Recent study shows cognitive benefits of hearing aids

A recent study says using hearing aids led to 19% reduction in long-term cognitive decline.
Published: Jan. 26, 2023 at 9:42 PM MST
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PHOENIX (3TV/CBS 5) — A recent study shows hearing aids are a preventative tool against dementia and cognitive decline. Done by National University of Singapore researchers, the study found the use of hearing aids was associated with close to a 20% reduction in long-term cognitive decline. But even in the short term, using hearing aids had an immediate positive impact. People like former hearing health care executive Brian Zielinski have already seen the impact these hearing aids can have. “Getting my dad to start using hearing aids, immediately you could see that change,” Zielinski said. “He was reengaged.”

On top of the 19% reduction in long-term cognitive decline, the study found that in the short term, using hearing aids was associated with a 3% increase in cognitive test scores. “It is kind of proving everything that we suspected,” Beltone West cofounder and hearing care specialist Dustin McMinn said.

McMinn says having specific numbers related to the benefits of hearing aids has already meant more business in Arizona. “The day after it got released, I actually had patients coming in saying that they saw that article,” he said. “It’s shining life on an issue that has been put on the back burner.”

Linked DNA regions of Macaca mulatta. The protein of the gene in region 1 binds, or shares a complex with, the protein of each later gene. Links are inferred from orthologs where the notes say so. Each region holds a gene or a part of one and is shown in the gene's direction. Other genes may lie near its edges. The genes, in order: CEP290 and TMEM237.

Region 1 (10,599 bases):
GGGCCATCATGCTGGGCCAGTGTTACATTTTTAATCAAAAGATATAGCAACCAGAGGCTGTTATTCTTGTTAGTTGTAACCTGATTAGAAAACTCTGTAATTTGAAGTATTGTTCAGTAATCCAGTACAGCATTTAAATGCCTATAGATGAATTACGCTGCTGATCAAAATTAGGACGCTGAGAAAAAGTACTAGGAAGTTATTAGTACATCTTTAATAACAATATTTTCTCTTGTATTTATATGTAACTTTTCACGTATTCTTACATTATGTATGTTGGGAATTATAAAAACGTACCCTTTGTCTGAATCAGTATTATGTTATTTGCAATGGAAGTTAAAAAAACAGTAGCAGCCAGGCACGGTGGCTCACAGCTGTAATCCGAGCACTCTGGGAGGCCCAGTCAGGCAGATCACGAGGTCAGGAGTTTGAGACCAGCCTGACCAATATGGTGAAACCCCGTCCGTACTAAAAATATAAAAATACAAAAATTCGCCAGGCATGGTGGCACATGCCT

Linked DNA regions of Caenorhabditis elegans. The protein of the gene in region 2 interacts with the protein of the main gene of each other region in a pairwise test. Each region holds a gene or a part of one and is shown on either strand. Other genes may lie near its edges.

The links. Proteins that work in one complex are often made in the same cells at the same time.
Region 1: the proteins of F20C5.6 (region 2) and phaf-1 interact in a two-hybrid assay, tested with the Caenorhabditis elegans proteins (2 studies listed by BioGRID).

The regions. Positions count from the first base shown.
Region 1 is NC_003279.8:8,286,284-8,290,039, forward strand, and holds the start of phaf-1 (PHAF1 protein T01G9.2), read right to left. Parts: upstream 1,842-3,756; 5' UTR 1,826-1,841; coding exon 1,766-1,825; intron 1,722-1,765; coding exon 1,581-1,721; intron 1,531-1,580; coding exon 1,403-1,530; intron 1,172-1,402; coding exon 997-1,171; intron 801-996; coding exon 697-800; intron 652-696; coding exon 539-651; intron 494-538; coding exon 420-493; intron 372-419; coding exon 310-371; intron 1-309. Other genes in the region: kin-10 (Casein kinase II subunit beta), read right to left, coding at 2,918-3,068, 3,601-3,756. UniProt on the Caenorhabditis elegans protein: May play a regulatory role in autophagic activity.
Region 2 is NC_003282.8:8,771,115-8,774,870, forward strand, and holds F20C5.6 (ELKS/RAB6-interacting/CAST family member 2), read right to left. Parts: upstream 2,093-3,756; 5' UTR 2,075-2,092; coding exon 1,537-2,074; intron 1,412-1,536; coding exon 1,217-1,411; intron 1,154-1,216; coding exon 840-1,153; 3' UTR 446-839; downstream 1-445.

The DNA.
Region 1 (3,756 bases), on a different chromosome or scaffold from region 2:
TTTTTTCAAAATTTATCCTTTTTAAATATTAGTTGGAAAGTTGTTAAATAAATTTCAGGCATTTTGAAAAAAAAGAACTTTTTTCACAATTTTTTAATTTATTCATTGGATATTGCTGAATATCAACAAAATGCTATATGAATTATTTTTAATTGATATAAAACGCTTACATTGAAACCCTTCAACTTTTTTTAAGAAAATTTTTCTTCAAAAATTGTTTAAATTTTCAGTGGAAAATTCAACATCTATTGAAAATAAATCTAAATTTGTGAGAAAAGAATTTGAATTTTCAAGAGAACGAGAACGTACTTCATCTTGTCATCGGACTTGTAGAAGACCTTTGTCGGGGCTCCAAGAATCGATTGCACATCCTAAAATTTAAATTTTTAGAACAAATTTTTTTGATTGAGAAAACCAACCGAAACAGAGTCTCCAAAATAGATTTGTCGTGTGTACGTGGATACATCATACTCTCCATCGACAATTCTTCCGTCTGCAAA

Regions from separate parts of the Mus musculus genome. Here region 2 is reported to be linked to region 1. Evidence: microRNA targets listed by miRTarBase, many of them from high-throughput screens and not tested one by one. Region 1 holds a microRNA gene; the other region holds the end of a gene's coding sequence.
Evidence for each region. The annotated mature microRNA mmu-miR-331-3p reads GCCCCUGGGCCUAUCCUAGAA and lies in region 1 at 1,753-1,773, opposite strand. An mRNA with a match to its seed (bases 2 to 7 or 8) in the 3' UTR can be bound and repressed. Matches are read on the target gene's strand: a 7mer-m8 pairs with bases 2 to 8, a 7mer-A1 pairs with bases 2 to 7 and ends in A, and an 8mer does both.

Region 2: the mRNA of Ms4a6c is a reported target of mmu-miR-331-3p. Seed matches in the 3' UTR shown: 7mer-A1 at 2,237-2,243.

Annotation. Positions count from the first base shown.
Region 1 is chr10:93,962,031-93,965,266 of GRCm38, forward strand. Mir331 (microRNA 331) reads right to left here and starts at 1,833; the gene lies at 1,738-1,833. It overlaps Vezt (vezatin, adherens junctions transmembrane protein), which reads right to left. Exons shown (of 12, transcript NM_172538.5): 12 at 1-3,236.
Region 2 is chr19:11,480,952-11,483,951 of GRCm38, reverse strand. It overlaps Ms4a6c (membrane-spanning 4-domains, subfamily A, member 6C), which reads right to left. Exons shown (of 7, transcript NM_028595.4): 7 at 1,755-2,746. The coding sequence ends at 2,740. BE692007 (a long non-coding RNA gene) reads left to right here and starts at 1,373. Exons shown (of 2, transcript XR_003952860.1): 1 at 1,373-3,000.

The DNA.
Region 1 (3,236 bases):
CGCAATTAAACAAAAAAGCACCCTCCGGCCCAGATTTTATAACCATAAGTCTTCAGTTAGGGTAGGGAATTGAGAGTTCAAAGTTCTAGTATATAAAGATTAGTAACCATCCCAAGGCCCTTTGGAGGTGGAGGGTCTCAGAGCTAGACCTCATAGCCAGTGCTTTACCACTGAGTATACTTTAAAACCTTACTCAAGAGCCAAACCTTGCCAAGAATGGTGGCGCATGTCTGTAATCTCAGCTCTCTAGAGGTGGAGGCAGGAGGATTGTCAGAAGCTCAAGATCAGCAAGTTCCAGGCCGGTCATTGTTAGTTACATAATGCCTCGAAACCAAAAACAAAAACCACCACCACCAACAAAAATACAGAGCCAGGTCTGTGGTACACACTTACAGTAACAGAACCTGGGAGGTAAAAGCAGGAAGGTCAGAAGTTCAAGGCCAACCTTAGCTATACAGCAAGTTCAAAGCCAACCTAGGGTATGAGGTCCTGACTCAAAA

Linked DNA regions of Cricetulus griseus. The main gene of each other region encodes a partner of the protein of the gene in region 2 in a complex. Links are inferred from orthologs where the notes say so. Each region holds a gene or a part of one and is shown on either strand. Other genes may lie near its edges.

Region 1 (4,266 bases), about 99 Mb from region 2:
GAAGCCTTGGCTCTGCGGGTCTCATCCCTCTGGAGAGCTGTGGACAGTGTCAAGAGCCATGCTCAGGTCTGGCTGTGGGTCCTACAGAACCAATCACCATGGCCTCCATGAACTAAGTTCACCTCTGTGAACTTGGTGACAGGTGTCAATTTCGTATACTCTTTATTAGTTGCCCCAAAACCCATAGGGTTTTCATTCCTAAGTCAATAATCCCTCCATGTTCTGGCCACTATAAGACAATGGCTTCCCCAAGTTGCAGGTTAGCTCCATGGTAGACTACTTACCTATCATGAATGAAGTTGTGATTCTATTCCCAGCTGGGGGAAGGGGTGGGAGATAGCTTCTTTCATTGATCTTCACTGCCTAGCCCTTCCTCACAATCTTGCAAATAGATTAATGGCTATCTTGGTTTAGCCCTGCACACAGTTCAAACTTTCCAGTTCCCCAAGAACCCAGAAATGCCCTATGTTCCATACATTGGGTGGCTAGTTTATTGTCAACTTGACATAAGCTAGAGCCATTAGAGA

With the Alzheimer’s Association expecting a rise from 150,000 Arizona cases in 2020 to 200,000 in 2025, McMinn says it’s important for adults to know about expanded options for getting ahead of dementia and cognitive decline. “Now there’s things like over-the-counter hearing aids where it might not be the ideal solution as far as a treatment,” McMinn said. “But it is a first step in getting some sort of stimuli to those areas of the brain.”

Zielinski says these hearing aids haven’t just improved his dad’s hearing; they’ve transformed his life. “Your Bluetooth is connected to your hearing aids, you’re more inclined to talk to people,” Zielinski said. “It brings a happiness again.”

McMinn says if you’re worried about dementia, Alzheimer’s or signs of hearing loss (such as frequently asking people to repeat things), you should first get a hearing screening with an audiologist.